Physical activity and colon cancer risk among women in the California Teachers Study.Cancer Epidemiol Biomarkers Prev 2007; 16(3):517-25CE
Existing data suggest that physical activity reduces colon cancer risk, but the association is not consistently observed in women. One potential explanation for this inconsistency is that hormone therapy, which is associated with lower colon cancer risk, acts as a modifier of the physical activity/colon cancer relationship.
Participants in the California Teachers Study (N = 120,147), a prospective cohort of female teachers and administrators residing in California, ages 22 to 84 years at baseline and with no prior history of colon cancer were eligible for study. Between 1996 and 2002, 395 patients were diagnosed with invasive colon cancer. The relative risks (RR) associated with lifetime (high school through age 54 years or current age) and recent (past 3 years) strenuous and moderate recreational physical activity were estimated using Cox proportional hazards regression models.
Combined lifetime moderate and strenuous recreational physical activity was only modestly associated with colon cancer risk in the cohort [>or=4 versus <or=0.5 h/wk/y: RR, 0.75; 95% confidence interval, 0.57-1.00; P(trend) = 0.23]. Lifetime physical activity reduced colon cancer risk among postmenopausal women who had never taken hormone therapy (>or=4 versus <or=0.5 h/wk/y: RR, 0.51; 95% confidence interval, 0.31-0.85; P(trend) = 0.02). Postmenopausal women with histories of hormone therapy use had lower colon cancer risk, but their risk was not associated with physical activity. The likelihood ratio test for interaction between hormone use and lifetime moderate plus strenuous physical activity was of borderline statistical significance (P = 0.05). We observed no effect modification by age, body mass index, smoking status, menopausal status, or folate intake.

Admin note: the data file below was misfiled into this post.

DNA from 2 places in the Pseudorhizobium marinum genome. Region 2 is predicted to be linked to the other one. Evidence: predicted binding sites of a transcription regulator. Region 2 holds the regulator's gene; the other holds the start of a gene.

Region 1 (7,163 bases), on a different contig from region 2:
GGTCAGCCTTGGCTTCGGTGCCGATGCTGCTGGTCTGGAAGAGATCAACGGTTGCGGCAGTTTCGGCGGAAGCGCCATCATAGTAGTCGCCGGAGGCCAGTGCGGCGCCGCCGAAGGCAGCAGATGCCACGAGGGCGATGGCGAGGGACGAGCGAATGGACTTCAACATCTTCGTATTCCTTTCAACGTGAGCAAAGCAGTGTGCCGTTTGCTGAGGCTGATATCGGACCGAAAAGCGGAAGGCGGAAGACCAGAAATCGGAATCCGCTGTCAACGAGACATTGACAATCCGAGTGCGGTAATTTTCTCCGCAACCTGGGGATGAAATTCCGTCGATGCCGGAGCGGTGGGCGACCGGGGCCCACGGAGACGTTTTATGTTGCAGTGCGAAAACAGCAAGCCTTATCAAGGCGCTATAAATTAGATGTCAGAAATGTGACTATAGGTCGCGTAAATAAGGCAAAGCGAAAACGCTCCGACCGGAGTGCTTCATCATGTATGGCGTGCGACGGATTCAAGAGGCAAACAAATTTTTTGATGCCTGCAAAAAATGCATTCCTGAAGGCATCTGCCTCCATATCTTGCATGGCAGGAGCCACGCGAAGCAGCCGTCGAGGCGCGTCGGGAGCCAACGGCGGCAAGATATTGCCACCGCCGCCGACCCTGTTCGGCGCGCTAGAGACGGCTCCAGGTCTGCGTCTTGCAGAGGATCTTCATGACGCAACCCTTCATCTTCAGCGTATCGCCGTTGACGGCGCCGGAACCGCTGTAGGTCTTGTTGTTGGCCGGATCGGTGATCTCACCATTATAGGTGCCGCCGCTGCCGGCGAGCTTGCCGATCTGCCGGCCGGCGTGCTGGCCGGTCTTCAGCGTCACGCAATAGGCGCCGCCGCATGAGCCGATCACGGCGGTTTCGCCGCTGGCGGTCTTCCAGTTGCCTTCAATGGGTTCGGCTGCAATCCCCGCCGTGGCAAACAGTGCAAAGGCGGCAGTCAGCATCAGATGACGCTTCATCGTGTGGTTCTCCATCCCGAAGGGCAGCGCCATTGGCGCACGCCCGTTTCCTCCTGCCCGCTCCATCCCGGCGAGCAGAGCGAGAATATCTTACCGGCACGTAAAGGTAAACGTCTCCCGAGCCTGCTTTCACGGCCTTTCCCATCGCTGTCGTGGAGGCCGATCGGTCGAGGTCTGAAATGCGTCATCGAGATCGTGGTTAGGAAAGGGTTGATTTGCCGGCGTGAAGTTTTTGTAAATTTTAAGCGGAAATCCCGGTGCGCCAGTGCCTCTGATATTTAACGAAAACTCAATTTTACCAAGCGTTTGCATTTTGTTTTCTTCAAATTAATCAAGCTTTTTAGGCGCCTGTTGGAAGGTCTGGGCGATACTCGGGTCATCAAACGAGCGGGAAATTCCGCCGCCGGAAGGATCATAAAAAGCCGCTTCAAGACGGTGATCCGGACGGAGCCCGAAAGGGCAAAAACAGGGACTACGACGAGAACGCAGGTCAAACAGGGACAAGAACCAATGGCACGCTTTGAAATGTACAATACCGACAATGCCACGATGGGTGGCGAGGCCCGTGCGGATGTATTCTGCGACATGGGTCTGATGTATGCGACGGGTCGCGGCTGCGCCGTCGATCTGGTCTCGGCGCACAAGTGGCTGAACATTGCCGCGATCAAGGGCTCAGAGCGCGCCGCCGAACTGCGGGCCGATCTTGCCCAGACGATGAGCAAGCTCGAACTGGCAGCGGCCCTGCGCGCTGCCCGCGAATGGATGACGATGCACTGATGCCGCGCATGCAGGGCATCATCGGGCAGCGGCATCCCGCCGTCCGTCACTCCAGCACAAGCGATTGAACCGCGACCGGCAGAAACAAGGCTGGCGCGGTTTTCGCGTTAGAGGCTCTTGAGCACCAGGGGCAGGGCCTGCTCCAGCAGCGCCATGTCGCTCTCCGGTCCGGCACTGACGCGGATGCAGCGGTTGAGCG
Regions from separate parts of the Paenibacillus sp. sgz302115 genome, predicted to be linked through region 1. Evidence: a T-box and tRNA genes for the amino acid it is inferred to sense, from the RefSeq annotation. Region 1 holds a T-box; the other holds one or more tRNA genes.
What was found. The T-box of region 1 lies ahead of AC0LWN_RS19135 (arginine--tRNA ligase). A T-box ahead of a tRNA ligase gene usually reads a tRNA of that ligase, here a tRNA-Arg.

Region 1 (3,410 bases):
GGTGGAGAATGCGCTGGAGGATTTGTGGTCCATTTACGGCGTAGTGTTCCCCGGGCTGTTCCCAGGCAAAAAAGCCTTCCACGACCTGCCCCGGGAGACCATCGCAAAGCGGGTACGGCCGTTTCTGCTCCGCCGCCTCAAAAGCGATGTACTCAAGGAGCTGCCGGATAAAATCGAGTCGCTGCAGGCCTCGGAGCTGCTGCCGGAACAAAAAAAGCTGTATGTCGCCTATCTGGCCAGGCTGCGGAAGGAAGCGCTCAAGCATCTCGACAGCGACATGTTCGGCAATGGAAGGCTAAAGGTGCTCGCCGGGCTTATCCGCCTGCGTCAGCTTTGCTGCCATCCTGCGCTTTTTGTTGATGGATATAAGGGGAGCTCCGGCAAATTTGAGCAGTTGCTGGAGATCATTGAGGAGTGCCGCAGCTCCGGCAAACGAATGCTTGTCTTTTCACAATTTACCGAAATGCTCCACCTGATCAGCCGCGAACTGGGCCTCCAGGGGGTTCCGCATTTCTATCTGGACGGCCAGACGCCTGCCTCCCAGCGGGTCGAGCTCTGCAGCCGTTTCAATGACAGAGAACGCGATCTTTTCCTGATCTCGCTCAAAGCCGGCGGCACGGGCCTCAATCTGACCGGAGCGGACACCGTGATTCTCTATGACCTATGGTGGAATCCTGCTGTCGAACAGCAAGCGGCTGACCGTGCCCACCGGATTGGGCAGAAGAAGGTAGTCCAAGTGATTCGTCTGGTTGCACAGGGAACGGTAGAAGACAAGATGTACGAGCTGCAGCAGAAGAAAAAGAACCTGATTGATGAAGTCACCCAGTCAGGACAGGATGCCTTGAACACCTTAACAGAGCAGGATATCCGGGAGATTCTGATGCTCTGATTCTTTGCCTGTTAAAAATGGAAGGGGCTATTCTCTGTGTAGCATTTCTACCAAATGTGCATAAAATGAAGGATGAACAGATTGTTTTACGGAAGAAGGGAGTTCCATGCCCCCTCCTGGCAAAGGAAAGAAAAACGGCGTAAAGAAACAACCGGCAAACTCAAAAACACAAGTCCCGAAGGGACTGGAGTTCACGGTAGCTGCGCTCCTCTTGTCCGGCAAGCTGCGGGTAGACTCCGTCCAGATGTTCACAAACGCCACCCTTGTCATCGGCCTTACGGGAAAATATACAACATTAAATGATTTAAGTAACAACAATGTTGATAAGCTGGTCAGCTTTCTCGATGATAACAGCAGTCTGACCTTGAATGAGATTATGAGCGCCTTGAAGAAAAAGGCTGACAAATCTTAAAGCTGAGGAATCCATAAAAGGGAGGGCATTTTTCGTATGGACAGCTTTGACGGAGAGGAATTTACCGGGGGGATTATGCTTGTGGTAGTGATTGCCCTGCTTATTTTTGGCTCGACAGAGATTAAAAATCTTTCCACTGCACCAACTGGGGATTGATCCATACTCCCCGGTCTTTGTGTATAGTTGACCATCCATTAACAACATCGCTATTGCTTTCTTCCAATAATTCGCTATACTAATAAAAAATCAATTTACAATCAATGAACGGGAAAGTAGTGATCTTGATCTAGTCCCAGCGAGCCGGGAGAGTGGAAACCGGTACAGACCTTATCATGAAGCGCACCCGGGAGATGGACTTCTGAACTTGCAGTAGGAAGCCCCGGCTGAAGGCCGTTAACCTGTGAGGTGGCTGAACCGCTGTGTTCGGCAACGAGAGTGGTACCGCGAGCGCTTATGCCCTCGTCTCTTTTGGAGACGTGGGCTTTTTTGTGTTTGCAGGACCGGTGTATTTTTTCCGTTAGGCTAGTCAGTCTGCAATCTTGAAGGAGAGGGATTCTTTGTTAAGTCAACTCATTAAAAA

Lifetime recreational physical activity may protect against colon cancer among postmenopausal women who have never used hormone therapy. Among hormone therapy users, who have lower risk of colon cancer, recreational physical activity does not seem to provide any additional benefit. With declining rates of hormone therapy use, physical activity offers one possible means for reducing women's colon cancer risk.